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Tuesday, December 31, 2013

The Best Records & Shows of 2013

The Best Records & Shows of 2013

11) Hero Dishonest – Alle Lujaa (If Society)
 A year ago I visited Helsinki, and stayed in the flat of the bass player, Lasse. I slept on the floor of his kitchen, and it was a total fucking mess. Taking a look at the front of this record cover, I see someone else sleeping on the floor and the kitchen has finally been cleaned! Well I must have slipped down to the Z list of punk-rock stardom. Don’t you know who I was? In all seriousness this is another blistering, relentless, and insane piece of punk wax. 11 tracks and side A, and 2 tracks on side B – what has always made these Finnish freaks stand out is that fact that they try out different styles in their songs, without loosing the quintessential hardcore punk sound. Fourteen years is a long time for a band to be around, especially a hardcore punk band, so you’ve got to be on top of your game to be around this long. The hourglass still runs for these Helsinki Hobos. 
 
10) Iron Chic – The Constant One (Bridge Nine)
Back in the late 1990’s we used to head out to local squat parties to catch bands playing live. The post gig techno party saw many a gurning face wobble along to bass lines, and smiles erecting as if they were attached to an invisible fishing hook sent down from the holy spirit jah. This is how I feel every time I listen to Iron Chic, releasing positive endorphins and radiating a warm sense of joyful reflection. I wrote lovely things about them when I saw them play live earlier this year (See here), yet who would’ve thought that a balding American man with no fashion sense, can once again produce such spiritually uplifting pop-punk anthems that drive ones soul into a positive sense of euphoria. This record is just as good as their last.

9) Criminal Damage – Call of Death (Feral Ward)
If one has ever been a victim of slander; having their name scraped through mud, being casualty to hidden gossip and lies, then you will no doubt grow an affection to the bitterness, hatred, and dejected lyrics that come out of a Criminal Damage record. Thankfully so, is a bell that once chimed so loud, is now unheard in that corridor of uncertainty, and forever banished to the Boora bog. Dark melodic oi punk, ala BLITZ in the year 2000. Not as good as their first two records, yet still displaces most others in the genre. The soundtrack to alienation.
8) Pet Shop Boys – Electric (x2)
You are probably thinking ‘what the fuck is this doing on an article about punk music?’ Well this is the synth-pop duo’s first release on their own label (DIY!) after finishing their career-spanning contract on Parlaphone. Stuart Price produced it with the specific aim of getting them back to their roots, and making a pure ‘dance’ record. They have done just that. Tracks such as ‘Thursday’, ‘Electric’ and the queer 8-bit cheesiness of ‘Love is a Bourgeois Construct’, prove just that. We were so excited for this release that Heather, Mike from Owlbot / Norman Records, and I went to see them at Manchester Arena, and it was indeed ‘Electric’!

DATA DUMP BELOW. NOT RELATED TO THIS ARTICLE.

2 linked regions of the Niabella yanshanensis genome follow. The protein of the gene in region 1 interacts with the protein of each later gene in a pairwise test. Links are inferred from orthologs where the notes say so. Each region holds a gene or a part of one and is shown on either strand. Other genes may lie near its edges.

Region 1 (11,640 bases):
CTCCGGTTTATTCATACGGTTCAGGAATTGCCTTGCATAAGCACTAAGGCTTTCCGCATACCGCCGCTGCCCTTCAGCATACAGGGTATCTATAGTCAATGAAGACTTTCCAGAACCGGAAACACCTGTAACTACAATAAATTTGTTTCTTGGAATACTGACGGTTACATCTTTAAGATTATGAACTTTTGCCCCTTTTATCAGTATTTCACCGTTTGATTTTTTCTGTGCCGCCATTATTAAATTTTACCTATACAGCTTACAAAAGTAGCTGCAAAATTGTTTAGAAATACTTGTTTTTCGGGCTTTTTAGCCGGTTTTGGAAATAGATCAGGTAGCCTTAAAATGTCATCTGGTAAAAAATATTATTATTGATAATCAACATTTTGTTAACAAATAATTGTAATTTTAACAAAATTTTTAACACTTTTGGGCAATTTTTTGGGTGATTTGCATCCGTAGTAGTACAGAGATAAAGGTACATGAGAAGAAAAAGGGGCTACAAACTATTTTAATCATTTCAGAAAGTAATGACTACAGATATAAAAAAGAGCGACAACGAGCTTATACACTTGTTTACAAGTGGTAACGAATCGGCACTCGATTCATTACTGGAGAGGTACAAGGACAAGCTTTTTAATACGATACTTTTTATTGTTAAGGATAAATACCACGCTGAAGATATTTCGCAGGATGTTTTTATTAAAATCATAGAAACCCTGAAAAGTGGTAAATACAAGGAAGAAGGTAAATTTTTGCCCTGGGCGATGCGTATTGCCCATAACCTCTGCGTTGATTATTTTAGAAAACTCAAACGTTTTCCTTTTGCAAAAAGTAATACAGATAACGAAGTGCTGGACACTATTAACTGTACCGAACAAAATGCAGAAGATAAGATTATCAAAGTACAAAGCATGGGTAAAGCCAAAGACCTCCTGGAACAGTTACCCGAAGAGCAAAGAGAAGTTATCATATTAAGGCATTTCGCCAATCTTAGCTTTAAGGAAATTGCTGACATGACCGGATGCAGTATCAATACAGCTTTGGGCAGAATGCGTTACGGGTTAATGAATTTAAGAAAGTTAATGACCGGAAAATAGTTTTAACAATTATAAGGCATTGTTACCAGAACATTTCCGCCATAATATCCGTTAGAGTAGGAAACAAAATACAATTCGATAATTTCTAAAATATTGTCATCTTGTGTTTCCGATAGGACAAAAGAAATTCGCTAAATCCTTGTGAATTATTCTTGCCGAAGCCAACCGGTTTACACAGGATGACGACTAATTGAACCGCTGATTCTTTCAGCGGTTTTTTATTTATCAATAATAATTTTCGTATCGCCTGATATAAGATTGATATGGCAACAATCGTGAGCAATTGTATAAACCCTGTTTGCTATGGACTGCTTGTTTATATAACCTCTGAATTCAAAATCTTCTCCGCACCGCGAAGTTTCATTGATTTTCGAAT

Mike wouldn't normally do this kind of thing
7) Caves – Betterment (YoYo)
Heather approves
One of the best things about Caves is that my girlfriend likes them. I mean actually likes them. So it’s one of them rare opportunities for us to share a love for a band other than Green Day, Against Me! or Alkaline Trio. As well as this release, which is their second LP, the band also played three (?) shows in Leeds this year, which makes us northerners a little more cheerful. They play fast, melodic, and driving pop-punk, full of infectious positivity. This record is a continuation of their awesomeness. And just to prove how awesome they are, lead singer Lou, was featured in Vice Magazines’ top women in punk for 2013. Go Caves! 

6) Murderburgers – These Are Only Problems (Asian Man)
For a band that come from a country that produces Macaroni Cheese Pies & Deep Fried Pizzas, it’s a little disappointing that they have managed to get so famous with a uncultured name. For a bunch of scrawny pasties to get signed to a big DIY pop-punk label is worthy of putting Scottish music back on the map.  They played in Leeds recently and impressed me enough to write even more about them (See here). I think you should relish the opportunity to enjoy these non-cheesey, meaty riffing, pickled face pop-punkers by ordering their record from your latest drive-thru record store. Totally awesome songs! 

5) Various Artists – A Tribute to Tony Sly (Fat Wreck)
I’ve spent the last two summers in Istanbul, sitting topless with Turkish men, singing along to No Use For A Name songs on Youtube. A joyful tradition that came about due to the unforeseen death of front man Tony Sly. He was an influential writer in the pop punk scene, and is responsible for so many classic songs in his time with the band, and his time as a solo artist. This tribute record is marvellous, and features covers of his classic songs, by bands and artists that were close to Tony, and who you’ll know if you have any interest in pop punk. What makes this compilation interesting is that all of the artists have given their own twists to the songs they have chosen. This is such a fitting tribute to a great man, and it’s easy to forget how many awesome songs he wrote. However (I hate myself for saying this) there is a distinct lack of songs from the early No Use For A Name Days (see graph). How did they not find anyone to cover any song off the Daily Grind, which is a ground-breaking and seminal pop-punk record that in 1993, saw the band move from the traditional hardcore sound of the era, to a more original pop-punk sound. Despite this, the record remains 98% awesome, and is a must own item for pop-punkers around the world. RIP Tony ‘Invincible’ Sly.